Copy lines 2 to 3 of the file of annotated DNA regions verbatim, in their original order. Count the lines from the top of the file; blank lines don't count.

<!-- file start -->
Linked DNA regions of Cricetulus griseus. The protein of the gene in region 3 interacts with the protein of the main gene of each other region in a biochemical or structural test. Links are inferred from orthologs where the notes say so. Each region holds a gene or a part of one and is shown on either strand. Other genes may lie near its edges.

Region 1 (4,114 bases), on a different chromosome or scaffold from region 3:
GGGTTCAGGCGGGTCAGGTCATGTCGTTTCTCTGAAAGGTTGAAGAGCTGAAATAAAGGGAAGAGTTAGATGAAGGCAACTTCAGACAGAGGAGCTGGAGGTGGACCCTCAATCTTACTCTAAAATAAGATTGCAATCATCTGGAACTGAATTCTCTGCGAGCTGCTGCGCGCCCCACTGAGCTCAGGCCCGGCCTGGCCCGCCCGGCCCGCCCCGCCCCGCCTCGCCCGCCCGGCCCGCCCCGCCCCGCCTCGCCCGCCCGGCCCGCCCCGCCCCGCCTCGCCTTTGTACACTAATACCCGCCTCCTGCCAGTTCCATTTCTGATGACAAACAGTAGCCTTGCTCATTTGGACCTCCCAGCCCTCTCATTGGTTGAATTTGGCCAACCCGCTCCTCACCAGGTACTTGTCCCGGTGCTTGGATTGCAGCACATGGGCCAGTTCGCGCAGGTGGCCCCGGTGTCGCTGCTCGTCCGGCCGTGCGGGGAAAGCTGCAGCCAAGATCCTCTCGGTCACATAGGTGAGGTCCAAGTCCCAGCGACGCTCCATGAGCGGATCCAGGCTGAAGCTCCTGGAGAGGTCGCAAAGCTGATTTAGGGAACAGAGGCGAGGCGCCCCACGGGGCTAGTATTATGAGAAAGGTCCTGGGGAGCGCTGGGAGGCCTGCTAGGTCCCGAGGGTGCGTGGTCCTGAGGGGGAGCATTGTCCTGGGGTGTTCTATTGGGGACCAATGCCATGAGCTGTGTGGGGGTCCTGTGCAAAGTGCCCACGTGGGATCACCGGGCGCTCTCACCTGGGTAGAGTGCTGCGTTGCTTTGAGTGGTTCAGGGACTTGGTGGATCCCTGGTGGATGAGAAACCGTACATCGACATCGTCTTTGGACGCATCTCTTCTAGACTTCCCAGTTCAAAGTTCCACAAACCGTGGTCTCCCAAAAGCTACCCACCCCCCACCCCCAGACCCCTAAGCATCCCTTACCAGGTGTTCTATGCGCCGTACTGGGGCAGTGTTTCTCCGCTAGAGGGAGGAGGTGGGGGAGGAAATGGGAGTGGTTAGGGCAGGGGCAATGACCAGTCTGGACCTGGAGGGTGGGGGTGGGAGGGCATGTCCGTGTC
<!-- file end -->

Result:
Region 1 (4,114 bases), on a different chromosome or scaffold from region 3:
GGGTTCAGGCGGGTCAGGTCATGTCGTTTCTCTGAAAGGTTGAAGAGCTGAAATAAAGGGAAGAGTTAGATGAAGGCAACTTCAGACAGAGGAGCTGGAGGTGGACCCTCAATCTTACTCTAAAATAAGATTGCAATCATCTGGAACTGAATTCTCTGCGAGCTGCTGCGCGCCCCACTGAGCTCAGGCCCGGCCTGGCCCGCCCGGCCCGCCCCGCCCCGCCTCGCCCGCCCGGCCCGCCCCGCCCCGCCTCGCCCGCCCGGCCCGCCCCGCCCCGCCTCGCCTTTGTACACTAATACCCGCCTCCTGCCAGTTCCATTTCTGATGACAAACAGTAGCCTTGCTCATTTGGACCTCCCAGCCCTCTCATTGGTTGAATTTGGCCAACCCGCTCCTCACCAGGTACTTGTCCCGGTGCTTGGATTGCAGCACATGGGCCAGTTCGCGCAGGTGGCCCCGGTGTCGCTGCTCGTCCGGCCGTGCGGGGAAAGCTGCAGCCAAGATCCTCTCGGTCACATAGGTGAGGTCCAAGTCCCAGCGACGCTCCATGAGCGGATCCAGGCTGAAGCTCCTGGAGAGGTCGCAAAGCTGATTTAGGGAACAGAGGCGAGGCGCCCCACGGGGCTAGTATTATGAGAAAGGTCCTGGGGAGCGCTGGGAGGCCTGCTAGGTCCCGAGGGTGCGTGGTCCTGAGGGGGAGCATTGTCCTGGGGTGTTCTATTGGGGACCAATGCCATGAGCTGTGTGGGGGTCCTGTGCAAAGTGCCCACGTGGGATCACCGGGCGCTCTCACCTGGGTAGAGTGCTGCGTTGCTTTGAGTGGTTCAGGGACTTGGTGGATCCCTGGTGGATGAGAAACCGTACATCGACATCGTCTTTGGACGCATCTCTTCTAGACTTCCCAGTTCAAAGTTCCACAAACCGTGGTCTCCCAAAAGCTACCCACCCCCCACCCCCAGACCCCTAAGCATCCCTTACCAGGTGTTCTATGCGCCGTACTGGGGCAGTGTTTCTCCGCTAGAGGGAGGAGGTGGGGGAGGAAATGGGAGTGGTTAGGGCAGGGGCAATGACCAGTCTGGACCTGGAGGGTGGGGGTGGGAGGGCATGTCCGTGTC